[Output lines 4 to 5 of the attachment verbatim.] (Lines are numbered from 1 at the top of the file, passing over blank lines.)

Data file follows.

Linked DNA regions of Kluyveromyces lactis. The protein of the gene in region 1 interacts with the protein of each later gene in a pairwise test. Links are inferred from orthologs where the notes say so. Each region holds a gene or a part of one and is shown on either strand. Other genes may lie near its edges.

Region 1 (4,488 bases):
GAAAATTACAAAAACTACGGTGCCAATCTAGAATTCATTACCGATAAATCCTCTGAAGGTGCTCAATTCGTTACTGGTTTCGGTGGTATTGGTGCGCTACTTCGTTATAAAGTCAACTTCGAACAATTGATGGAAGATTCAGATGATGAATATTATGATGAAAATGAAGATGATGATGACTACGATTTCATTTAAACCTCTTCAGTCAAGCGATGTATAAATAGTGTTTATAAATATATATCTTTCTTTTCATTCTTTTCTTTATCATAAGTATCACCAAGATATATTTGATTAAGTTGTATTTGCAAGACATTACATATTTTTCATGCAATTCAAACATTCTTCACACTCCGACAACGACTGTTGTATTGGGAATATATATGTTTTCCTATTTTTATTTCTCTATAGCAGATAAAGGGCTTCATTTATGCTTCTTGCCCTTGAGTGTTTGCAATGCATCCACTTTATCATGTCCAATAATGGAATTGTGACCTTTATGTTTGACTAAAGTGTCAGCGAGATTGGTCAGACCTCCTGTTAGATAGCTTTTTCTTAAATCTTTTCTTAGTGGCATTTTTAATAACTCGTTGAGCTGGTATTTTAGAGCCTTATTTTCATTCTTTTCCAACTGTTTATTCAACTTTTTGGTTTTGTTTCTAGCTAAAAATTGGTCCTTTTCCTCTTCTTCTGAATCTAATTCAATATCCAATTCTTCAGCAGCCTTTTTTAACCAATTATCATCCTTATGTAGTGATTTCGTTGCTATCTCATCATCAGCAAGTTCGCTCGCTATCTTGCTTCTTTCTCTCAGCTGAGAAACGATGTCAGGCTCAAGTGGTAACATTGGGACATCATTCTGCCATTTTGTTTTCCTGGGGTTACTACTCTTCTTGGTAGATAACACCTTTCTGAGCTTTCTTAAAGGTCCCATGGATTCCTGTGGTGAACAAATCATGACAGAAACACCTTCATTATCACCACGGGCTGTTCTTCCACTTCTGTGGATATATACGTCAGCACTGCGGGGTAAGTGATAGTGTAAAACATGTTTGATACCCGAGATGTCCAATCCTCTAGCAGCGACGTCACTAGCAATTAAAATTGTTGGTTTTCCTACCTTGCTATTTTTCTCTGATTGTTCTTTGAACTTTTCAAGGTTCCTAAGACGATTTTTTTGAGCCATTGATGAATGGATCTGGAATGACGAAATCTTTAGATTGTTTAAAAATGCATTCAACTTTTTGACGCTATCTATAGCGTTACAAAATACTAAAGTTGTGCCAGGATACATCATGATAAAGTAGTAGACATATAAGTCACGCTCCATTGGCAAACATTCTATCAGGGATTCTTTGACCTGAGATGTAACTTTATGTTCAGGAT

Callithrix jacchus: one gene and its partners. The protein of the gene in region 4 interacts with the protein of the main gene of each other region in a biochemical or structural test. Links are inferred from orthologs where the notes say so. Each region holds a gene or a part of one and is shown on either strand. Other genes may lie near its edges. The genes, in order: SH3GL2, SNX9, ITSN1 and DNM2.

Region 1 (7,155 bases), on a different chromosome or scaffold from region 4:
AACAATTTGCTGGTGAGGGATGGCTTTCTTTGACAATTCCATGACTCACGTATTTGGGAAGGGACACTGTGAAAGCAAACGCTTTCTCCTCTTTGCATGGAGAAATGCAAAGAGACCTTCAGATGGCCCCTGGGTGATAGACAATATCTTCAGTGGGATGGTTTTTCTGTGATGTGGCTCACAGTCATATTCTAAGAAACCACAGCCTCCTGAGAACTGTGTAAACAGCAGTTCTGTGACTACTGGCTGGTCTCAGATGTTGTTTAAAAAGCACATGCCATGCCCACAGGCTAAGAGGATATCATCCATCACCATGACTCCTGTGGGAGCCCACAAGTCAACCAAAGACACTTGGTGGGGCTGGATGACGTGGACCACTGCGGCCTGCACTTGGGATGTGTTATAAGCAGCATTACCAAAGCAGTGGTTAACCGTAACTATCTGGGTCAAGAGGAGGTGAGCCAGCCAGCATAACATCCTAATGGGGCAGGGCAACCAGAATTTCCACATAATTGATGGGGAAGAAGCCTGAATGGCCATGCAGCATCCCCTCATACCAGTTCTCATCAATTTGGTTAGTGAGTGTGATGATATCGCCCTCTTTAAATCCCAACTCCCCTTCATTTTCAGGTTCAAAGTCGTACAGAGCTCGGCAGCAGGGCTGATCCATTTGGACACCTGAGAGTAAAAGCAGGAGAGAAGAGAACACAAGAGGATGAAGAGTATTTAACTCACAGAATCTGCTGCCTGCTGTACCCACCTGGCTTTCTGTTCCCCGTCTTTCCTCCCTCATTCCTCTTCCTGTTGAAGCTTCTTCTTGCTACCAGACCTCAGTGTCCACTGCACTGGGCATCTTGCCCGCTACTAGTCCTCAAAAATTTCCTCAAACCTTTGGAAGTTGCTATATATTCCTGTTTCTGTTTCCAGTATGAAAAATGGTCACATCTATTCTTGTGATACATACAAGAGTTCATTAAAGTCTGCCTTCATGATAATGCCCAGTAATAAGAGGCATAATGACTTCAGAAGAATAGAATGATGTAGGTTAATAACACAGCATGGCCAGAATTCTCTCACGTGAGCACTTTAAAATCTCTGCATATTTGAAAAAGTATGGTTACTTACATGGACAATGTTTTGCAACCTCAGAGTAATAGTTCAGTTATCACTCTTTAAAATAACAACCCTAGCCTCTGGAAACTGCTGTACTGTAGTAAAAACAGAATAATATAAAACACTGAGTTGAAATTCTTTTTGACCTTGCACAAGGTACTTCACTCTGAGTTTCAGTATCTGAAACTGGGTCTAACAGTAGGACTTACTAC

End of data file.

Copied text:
Callithrix jacchus: one gene and its partners. The protein of the gene in region 4 interacts with the protein of the main gene of each other region in a biochemical or structural test. Links are inferred from orthologs where the notes say so. Each region holds a gene or a part of one and is shown on either strand. Other genes may lie near its edges. The genes, in order: SH3GL2, SNX9, ITSN1 and DNM2.

Region 1 (7,155 bases), on a different chromosome or scaffold from region 4: